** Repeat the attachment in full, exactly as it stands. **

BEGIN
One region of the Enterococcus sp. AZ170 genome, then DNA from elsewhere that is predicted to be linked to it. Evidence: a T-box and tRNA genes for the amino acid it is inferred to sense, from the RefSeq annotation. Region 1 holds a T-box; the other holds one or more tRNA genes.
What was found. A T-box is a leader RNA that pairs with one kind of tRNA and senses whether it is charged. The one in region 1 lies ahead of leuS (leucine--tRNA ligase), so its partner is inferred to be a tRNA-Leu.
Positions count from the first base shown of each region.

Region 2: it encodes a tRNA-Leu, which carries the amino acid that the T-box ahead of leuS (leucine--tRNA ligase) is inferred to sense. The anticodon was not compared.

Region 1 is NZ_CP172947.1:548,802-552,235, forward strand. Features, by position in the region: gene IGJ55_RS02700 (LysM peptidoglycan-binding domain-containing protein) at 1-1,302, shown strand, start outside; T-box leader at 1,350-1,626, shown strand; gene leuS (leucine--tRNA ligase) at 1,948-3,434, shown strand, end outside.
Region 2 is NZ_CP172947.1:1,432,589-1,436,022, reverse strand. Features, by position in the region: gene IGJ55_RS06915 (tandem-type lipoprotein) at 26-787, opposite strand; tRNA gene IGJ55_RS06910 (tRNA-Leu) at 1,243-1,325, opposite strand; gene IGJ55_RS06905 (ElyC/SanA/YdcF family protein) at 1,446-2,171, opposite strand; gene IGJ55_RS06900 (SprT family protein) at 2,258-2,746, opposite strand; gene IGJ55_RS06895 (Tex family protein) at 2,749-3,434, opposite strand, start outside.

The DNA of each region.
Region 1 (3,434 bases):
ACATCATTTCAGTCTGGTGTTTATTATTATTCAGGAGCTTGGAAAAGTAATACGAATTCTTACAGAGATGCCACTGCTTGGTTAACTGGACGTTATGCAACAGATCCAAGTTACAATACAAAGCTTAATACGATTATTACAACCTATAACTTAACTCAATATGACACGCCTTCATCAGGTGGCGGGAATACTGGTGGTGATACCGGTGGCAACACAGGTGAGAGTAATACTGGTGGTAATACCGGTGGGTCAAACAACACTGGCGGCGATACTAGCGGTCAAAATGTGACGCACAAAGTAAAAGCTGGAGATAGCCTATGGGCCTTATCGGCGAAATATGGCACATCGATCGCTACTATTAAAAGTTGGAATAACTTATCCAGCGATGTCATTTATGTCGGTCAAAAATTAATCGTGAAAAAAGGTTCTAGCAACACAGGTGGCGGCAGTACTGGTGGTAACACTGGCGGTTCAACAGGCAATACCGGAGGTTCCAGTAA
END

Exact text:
One region of the Enterococcus sp. AZ170 genome, then DNA from elsewhere that is predicted to be linked to it. Evidence: a T-box and tRNA genes for the amino acid it is inferred to sense, from the RefSeq annotation. Region 1 holds a T-box; the other holds one or more tRNA genes.
What was found. A T-box is a leader RNA that pairs with one kind of tRNA and senses whether it is charged. The one in region 1 lies ahead of leuS (leucine--tRNA ligase), so its partner is inferred to be a tRNA-Leu.
Positions count from the first base shown of each region.

Region 2: it encodes a tRNA-Leu, which carries the amino acid that the T-box ahead of leuS (leucine--tRNA ligase) is inferred to sense. The anticodon was not compared.

Region 1 is NZ_CP172947.1:548,802-552,235, forward strand. Features, by position in the region: gene IGJ55_RS02700 (LysM peptidoglycan-binding domain-containing protein) at 1-1,302, shown strand, start outside; T-box leader at 1,350-1,626, shown strand; gene leuS (leucine--tRNA ligase) at 1,948-3,434, shown strand, end outside.
Region 2 is NZ_CP172947.1:1,432,589-1,436,022, reverse strand. Features, by position in the region: gene IGJ55_RS06915 (tandem-type lipoprotein) at 26-787, opposite strand; tRNA gene IGJ55_RS06910 (tRNA-Leu) at 1,243-1,325, opposite strand; gene IGJ55_RS06905 (ElyC/SanA/YdcF family protein) at 1,446-2,171, opposite strand; gene IGJ55_RS06900 (SprT family protein) at 2,258-2,746, opposite strand; gene IGJ55_RS06895 (Tex family protein) at 2,749-3,434, opposite strand, start outside.

The DNA of each region.
Region 1 (3,434 bases):
ACATCATTTCAGTCTGGTGTTTATTATTATTCAGGAGCTTGGAAAAGTAATACGAATTCTTACAGAGATGCCACTGCTTGGTTAACTGGACGTTATGCAACAGATCCAAGTTACAATACAAAGCTTAATACGATTATTACAACCTATAACTTAACTCAATATGACACGCCTTCATCAGGTGGCGGGAATACTGGTGGTGATACCGGTGGCAACACAGGTGAGAGTAATACTGGTGGTAATACCGGTGGGTCAAACAACACTGGCGGCGATACTAGCGGTCAAAATGTGACGCACAAAGTAAAAGCTGGAGATAGCCTATGGGCCTTATCGGCGAAATATGGCACATCGATCGCTACTATTAAAAGTTGGAATAACTTATCCAGCGATGTCATTTATGTCGGTCAAAAATTAATCGTGAAAAAAGGTTCTAGCAACACAGGTGGCGGCAGTACTGGTGGTAACACTGGCGGTTCAACAGGCAATACCGGAGGTTCCAGTAA